The battle to take over the reins at the University of Science and Technology (Nust) is far from over as Professor Frednard Gideon has approached the High Court seeking interim relief on an urgent basis.
In his founding affidavit, Gideon is seeking an order that will set aside any employment agreement and remuneration entered into by Nust and Dr Erold Naomab to be declared invalid. On 13 November, the Nust council announced Naomab as the new vice-chancellor effective January next year. Naomab signed his employment offer on 13 November.
In his application, Gideon who lost out to Naomab, is claiming that he was overlooked for the position despite being found to be the overall best performer during the recruitment process and recommended for the position by the joint selection committee.
The shortlisted candidates went through a rigorous selection process which comprised of psychometric assessments, public presentations and an interview focused on key performance areas.
“It is very clear, as far as both quantitative and qualitative processes are concerned, that I performed considerably better than the fifth respondent (Naomab),” said Gideon.
According to court documents, Gideon scored 68% in two quantitative assessments while Naomab scored 64%. However, their scores are below the 70% mark set for the top candidate.
In respect of the interview, Naomab got a total score of 64 whilst Gideon scored 67. For public presentation, Gideon obtained a score of 73.44, while Naomab scored 74.48.
“Simply to decide in the manner that substantively ignores the outcome of the assessments and interviews makes the rigorous recruitment process nugatory and futile. Ultimate identification of the candidate was thus arbitrary and irrational,” said Gideon.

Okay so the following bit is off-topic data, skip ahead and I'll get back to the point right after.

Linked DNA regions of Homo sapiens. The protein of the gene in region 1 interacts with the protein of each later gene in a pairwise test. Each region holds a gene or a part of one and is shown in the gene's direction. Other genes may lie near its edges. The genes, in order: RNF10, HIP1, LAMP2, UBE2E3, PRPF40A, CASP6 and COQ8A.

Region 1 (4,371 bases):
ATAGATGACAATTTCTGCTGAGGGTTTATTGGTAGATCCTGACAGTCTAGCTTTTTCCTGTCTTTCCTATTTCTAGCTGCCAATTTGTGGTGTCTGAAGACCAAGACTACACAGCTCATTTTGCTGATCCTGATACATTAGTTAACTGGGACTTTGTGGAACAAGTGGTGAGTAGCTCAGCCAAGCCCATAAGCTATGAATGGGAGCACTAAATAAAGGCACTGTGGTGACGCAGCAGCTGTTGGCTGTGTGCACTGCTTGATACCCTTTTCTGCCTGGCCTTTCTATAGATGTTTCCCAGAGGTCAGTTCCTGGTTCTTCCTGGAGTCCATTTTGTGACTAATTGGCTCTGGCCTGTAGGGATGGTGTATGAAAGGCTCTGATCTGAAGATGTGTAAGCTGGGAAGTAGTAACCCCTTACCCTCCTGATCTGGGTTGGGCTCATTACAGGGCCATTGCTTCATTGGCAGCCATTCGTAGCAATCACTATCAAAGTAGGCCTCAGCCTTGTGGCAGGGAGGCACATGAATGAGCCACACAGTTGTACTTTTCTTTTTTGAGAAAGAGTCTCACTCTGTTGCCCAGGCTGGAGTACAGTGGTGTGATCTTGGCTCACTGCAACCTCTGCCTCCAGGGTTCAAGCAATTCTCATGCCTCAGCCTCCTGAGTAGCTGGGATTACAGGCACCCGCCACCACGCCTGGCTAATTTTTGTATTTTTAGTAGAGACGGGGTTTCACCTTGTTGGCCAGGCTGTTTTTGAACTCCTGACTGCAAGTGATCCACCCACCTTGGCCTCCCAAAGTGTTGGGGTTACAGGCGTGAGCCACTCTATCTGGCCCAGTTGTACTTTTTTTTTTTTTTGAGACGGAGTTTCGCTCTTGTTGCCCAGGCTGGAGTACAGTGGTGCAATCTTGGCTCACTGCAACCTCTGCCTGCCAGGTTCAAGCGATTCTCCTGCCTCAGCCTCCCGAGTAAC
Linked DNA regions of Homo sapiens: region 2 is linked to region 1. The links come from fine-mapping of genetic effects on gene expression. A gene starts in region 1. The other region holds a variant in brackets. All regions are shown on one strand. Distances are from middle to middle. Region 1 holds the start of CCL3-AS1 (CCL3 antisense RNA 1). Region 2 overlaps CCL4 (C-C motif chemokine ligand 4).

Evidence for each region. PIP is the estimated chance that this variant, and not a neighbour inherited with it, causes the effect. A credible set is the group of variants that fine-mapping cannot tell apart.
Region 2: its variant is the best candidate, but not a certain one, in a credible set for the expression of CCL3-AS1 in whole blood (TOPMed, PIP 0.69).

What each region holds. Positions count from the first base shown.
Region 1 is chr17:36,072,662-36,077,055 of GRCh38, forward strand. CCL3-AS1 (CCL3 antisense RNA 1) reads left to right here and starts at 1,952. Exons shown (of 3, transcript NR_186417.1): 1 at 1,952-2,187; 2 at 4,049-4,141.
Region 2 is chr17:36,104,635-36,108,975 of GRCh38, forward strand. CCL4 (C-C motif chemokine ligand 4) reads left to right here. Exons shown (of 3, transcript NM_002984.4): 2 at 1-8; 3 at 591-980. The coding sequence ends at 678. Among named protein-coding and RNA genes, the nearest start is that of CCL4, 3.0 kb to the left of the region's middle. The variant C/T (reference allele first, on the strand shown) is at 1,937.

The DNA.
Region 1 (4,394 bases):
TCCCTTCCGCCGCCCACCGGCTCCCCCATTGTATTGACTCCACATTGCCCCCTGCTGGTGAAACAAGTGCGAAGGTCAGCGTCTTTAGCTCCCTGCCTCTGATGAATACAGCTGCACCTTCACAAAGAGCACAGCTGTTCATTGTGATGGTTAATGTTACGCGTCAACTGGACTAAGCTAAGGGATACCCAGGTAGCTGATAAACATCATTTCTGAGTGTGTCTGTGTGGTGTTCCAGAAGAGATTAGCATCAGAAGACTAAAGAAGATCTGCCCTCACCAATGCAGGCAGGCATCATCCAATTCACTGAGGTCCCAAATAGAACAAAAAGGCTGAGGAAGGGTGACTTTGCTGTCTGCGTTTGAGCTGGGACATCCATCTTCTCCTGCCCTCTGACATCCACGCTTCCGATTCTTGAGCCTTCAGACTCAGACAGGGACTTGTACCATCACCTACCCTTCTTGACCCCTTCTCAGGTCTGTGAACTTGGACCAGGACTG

Gideon is claiming that the council chose Professor Kenneth Matengu as his referee when he was not part of his list. He further claims the council heavily relied on Matengu’s report. Gideon explained he is opposed to Matengu being used as his referee as they were competitors for the position of vice-chancellor at the University of Namibia (Unam) – a position he currently holds.
Gideon further claims that the Nust council failed to apply its mind when it overlooked his years of experience and the fact that Naomab currently is reporting to him at Unam.
“I would therefore not have any other effective remedy or substantial redress in due course other than an order setting aside the appointment and refer the matter back to the first respondent (Nust council) to deal with the matter fairly and objectively,” noted Gideon.
Gideon approached the court after the Nust council failed to give him reasons why he was overlooked for the position.
However, last week the Nust council through its legal representative Patrick Kauta defended its decision, stating that the Joint Search Committee of Council and Senate by a majority recommended Naomab for the appointment on 12 November.
The urgent application hearing is scheduled to take place on 4 December.